The Moneymaker Effect
is the name of the sudden
growth in interest in poker
after the 2003 World Series of Poker
effect is considered to have begun in 2003, after Chris Moneymaker, a 27-year-old accountant
from Tennessee, United States, outlasted 838 other players to win
the 2003 World Series of Poker Main Event along with the US$2.5
million prize and the title of World Champion.
suddenly became the new poster boy
poker, inspiring potential players to believe that "staying at home
in front of a computer screen could be more profitable than going
to work." His improbable win also started a new era in poker in
which "a nobody could topple the feared pros".
Prior to the 2003 World Series of Poker, Moneymaker won a $39
on the online poker
, which entered him
into a larger satellite with a grand prize of a World Series of
Poker package for that year's Main Event, a poker tournament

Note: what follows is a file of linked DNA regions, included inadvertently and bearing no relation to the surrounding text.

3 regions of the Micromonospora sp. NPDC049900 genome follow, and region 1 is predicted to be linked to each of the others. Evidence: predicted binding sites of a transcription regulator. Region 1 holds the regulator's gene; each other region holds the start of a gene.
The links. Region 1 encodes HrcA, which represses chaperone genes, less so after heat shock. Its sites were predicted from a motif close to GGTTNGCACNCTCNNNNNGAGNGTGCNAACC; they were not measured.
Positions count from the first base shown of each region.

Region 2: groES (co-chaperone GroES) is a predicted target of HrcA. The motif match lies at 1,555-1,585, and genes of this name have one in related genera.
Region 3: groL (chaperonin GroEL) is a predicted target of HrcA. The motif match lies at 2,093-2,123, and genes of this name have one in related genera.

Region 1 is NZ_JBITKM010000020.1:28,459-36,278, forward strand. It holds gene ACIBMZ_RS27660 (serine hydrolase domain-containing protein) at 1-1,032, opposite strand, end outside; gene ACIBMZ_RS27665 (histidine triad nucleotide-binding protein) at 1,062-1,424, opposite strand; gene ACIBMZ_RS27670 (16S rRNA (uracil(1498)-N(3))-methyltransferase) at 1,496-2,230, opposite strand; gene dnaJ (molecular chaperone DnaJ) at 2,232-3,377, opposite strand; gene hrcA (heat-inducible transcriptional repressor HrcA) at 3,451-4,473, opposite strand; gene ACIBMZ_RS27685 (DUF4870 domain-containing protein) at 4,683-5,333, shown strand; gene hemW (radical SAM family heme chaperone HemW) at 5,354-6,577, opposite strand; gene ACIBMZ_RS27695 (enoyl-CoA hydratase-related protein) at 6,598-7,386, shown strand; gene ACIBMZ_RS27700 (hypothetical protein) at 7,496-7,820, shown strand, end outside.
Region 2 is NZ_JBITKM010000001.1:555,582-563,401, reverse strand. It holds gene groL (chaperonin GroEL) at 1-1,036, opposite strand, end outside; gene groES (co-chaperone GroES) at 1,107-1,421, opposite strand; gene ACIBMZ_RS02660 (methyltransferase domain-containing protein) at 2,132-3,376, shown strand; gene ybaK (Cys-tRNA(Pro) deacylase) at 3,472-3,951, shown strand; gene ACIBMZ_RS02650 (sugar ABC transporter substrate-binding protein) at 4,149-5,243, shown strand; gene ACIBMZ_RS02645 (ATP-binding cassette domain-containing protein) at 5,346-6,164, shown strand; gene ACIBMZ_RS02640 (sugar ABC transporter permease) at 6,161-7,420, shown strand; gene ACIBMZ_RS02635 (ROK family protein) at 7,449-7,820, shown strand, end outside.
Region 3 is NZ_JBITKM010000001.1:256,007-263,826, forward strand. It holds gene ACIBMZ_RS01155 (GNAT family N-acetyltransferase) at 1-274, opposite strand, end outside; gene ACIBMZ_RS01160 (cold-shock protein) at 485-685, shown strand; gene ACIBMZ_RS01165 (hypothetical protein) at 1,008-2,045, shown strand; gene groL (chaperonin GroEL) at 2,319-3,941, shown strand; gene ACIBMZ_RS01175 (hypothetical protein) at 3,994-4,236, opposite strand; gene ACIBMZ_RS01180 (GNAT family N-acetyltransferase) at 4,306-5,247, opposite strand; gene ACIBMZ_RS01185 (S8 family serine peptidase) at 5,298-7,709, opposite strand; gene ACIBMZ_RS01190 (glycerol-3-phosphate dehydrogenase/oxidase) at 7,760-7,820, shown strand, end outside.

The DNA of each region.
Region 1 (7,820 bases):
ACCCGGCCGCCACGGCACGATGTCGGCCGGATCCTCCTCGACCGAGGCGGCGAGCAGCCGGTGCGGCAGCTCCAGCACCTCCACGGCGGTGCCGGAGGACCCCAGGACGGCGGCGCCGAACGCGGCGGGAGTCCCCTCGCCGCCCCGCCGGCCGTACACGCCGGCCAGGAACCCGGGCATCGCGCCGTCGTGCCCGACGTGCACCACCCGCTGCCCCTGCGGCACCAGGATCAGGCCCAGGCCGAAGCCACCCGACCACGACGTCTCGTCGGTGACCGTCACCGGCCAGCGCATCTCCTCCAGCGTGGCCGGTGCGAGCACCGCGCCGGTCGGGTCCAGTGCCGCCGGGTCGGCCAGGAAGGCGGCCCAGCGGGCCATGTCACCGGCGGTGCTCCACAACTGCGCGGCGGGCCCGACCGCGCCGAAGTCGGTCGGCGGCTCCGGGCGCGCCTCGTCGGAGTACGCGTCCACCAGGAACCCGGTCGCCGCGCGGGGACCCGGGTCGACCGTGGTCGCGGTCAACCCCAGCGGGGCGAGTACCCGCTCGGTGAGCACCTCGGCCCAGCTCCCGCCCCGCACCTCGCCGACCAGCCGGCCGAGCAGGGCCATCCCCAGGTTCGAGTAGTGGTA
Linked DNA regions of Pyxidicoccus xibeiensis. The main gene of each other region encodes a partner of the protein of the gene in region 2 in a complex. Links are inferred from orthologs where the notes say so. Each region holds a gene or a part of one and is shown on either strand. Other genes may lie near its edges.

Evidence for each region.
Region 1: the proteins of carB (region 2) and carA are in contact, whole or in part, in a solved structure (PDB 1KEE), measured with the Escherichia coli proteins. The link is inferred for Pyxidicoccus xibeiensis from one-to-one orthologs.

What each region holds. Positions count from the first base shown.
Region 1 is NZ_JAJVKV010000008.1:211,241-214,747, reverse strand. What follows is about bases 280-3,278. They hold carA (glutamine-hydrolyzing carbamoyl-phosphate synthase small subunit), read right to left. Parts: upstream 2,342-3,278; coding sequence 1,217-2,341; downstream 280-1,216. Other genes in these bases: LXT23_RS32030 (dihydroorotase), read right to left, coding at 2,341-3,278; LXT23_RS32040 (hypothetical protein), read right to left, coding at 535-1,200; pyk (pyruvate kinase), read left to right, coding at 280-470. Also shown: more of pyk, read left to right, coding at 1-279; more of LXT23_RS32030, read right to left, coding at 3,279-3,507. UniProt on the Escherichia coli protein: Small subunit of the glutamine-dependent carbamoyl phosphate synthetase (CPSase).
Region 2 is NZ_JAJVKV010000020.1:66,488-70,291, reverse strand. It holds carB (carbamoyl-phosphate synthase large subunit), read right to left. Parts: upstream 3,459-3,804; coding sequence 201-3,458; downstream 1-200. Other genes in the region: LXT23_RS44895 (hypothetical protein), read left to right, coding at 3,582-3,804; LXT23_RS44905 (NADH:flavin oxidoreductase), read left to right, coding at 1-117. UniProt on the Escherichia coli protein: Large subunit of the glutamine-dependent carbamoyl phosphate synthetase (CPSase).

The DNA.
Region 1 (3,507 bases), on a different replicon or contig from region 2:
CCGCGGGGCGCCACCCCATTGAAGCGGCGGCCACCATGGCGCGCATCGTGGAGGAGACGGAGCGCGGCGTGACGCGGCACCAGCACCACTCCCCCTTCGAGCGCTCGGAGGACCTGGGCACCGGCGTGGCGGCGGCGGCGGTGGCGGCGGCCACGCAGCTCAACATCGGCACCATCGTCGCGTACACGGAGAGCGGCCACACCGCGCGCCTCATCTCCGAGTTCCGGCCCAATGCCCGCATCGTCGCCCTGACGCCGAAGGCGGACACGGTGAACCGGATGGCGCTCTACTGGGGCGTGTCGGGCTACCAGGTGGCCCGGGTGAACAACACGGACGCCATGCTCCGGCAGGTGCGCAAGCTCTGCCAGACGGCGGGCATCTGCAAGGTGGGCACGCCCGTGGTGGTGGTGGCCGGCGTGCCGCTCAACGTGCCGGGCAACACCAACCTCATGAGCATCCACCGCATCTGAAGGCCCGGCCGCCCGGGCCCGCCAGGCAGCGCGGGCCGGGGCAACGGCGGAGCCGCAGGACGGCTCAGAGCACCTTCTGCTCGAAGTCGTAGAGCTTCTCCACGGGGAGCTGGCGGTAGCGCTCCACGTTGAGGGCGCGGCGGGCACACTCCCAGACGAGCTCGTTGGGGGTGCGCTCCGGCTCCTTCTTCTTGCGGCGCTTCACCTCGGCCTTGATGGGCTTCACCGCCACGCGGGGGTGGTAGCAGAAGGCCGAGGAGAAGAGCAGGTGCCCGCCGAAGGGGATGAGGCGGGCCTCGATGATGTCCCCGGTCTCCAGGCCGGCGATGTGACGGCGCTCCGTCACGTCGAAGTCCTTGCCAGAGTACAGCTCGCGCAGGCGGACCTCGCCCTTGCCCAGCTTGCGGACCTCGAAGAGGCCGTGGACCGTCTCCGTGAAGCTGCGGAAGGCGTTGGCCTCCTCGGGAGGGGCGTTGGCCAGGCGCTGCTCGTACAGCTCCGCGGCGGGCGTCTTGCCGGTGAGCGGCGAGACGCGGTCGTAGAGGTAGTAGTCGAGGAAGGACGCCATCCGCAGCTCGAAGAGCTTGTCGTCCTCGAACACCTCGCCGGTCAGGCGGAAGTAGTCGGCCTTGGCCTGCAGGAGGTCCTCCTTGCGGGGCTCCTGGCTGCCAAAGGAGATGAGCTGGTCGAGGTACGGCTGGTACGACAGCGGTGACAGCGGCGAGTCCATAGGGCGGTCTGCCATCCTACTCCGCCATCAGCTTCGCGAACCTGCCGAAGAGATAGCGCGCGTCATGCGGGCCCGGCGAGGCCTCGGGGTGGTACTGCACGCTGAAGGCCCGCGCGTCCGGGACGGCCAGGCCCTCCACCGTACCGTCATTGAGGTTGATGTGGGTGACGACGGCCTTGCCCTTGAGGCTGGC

with a $10,000 buy-in.
won the package, and played his first live tournament in Las Vegas,
Nevada at the 2003 World Series of Poker.
member of Team PokerStars, his biography on their website notes,
"His story sparked a tidal wave of interest in poker, a phenomenon
that’s been nicknamed the 'Moneymaker Effect' [...] he’ll always be
remembered for that epic victory in 2003. It’s a legacy he is
clearly proud of and one that’s given him the kind of life all
poker players dream of." Moneymaker's story of how an amateur beat
some of the best poker players in the world and win a multi-million
dollar cash prize is believed to have inspired millions of people
to begin playing poker, both online and in card rooms around the
At the 2004 World Series of
the following year, a semi-professional player, Greg Raymer
, also qualified online and went on
to win that year's Main Event, along with its $5 million grand
prize, in a larger field of 2,576 players.